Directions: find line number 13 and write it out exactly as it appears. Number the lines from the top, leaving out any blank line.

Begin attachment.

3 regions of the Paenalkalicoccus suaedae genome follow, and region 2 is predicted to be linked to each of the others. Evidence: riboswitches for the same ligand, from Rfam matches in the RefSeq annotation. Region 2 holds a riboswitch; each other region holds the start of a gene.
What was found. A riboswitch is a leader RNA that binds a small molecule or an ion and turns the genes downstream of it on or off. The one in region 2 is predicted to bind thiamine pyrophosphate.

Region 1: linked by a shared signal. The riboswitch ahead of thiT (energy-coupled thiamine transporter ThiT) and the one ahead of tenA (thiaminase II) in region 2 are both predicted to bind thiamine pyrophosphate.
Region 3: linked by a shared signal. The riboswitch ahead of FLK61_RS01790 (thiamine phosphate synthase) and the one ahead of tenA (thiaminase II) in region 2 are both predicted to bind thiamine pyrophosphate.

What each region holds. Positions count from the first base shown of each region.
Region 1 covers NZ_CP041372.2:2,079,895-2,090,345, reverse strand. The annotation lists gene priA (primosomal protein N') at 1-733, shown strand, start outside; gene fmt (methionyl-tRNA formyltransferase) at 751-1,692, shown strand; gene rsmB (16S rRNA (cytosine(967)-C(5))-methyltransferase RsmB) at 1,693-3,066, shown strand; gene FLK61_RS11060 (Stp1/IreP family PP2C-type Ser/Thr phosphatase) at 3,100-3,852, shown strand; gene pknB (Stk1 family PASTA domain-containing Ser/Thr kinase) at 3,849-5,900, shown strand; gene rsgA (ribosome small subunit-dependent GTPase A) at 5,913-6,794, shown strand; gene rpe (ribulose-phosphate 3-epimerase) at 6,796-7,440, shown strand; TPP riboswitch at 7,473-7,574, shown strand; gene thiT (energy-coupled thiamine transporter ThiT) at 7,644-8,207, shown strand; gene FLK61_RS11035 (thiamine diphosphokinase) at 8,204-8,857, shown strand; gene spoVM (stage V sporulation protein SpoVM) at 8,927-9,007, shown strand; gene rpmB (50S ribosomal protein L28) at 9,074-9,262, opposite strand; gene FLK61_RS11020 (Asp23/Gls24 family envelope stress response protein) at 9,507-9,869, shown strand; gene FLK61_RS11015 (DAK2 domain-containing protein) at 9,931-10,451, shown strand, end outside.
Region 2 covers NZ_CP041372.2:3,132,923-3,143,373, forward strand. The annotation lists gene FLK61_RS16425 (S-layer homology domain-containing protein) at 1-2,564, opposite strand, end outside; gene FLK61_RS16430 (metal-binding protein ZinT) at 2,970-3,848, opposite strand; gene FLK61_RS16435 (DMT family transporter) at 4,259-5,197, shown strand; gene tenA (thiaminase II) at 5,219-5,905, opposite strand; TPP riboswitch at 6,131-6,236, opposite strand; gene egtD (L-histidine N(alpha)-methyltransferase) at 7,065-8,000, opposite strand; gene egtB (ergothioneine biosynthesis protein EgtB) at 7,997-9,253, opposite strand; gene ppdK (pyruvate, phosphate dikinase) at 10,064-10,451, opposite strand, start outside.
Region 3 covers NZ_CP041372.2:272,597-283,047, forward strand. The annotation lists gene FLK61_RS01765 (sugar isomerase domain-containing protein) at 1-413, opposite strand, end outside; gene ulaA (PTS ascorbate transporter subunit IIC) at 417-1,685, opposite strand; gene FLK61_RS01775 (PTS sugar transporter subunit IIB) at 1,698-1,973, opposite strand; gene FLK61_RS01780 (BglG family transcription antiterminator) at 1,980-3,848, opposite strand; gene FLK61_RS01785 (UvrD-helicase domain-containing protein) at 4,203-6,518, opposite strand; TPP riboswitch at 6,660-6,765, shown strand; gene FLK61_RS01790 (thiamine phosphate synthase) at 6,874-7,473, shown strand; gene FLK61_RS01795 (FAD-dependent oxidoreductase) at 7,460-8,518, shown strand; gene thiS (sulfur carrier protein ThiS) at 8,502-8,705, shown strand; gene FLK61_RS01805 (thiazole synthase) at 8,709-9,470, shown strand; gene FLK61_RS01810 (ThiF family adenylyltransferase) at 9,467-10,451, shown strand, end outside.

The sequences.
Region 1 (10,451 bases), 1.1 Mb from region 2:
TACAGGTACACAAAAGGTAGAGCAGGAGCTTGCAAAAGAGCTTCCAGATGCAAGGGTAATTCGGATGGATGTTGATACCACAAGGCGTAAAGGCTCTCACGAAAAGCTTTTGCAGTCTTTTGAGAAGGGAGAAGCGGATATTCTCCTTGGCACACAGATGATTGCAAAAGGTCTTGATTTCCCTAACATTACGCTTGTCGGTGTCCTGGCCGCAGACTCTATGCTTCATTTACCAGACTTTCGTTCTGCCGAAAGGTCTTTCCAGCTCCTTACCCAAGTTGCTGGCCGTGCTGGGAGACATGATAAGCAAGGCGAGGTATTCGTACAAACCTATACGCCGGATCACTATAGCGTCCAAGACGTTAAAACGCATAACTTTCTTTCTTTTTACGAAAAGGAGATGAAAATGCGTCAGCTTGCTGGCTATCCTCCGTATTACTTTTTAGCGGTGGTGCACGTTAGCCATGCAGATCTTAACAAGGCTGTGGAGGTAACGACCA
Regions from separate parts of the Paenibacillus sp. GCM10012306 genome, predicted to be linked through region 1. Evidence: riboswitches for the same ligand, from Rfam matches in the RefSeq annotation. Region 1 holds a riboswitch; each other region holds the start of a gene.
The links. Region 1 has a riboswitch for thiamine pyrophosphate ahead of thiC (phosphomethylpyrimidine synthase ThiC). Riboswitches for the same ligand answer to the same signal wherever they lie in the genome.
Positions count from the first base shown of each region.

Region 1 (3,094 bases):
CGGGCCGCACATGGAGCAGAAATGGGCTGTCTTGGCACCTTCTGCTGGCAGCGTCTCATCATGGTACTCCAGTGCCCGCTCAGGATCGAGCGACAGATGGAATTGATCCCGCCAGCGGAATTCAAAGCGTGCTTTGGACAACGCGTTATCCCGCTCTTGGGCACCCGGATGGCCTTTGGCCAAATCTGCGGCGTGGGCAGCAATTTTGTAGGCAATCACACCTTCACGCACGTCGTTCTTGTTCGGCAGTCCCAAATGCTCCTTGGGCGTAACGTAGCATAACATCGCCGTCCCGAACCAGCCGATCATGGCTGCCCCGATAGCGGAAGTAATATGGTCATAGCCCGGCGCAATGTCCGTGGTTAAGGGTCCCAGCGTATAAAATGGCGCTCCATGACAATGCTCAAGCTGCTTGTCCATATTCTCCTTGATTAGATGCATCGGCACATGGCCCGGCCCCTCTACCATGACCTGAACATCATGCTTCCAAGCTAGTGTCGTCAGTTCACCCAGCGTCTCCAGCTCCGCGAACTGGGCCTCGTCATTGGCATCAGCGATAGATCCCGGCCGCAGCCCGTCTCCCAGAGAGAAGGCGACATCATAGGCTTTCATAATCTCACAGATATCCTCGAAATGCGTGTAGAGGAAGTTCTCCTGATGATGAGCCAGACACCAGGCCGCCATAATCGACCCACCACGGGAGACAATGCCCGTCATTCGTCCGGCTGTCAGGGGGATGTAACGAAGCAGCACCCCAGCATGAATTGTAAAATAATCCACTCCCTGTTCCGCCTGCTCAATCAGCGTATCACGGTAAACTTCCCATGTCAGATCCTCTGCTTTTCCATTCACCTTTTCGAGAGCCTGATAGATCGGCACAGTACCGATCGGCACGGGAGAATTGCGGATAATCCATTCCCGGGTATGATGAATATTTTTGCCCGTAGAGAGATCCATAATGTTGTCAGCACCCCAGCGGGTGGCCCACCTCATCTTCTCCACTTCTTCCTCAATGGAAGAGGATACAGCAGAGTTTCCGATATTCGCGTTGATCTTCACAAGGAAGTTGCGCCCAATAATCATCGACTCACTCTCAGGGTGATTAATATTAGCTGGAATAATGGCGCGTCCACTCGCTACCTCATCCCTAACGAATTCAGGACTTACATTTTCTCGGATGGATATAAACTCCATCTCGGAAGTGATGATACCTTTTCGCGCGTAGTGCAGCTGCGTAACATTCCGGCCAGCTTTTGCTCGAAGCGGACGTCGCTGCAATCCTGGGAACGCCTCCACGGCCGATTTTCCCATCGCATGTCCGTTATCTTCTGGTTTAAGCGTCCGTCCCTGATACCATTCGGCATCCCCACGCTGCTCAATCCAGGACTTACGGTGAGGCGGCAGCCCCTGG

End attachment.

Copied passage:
The links. Region 1 has a riboswitch for thiamine pyrophosphate ahead of thiC (phosphomethylpyrimidine synthase ThiC). Riboswitches for the same ligand answer to the same signal wherever they lie in the genome.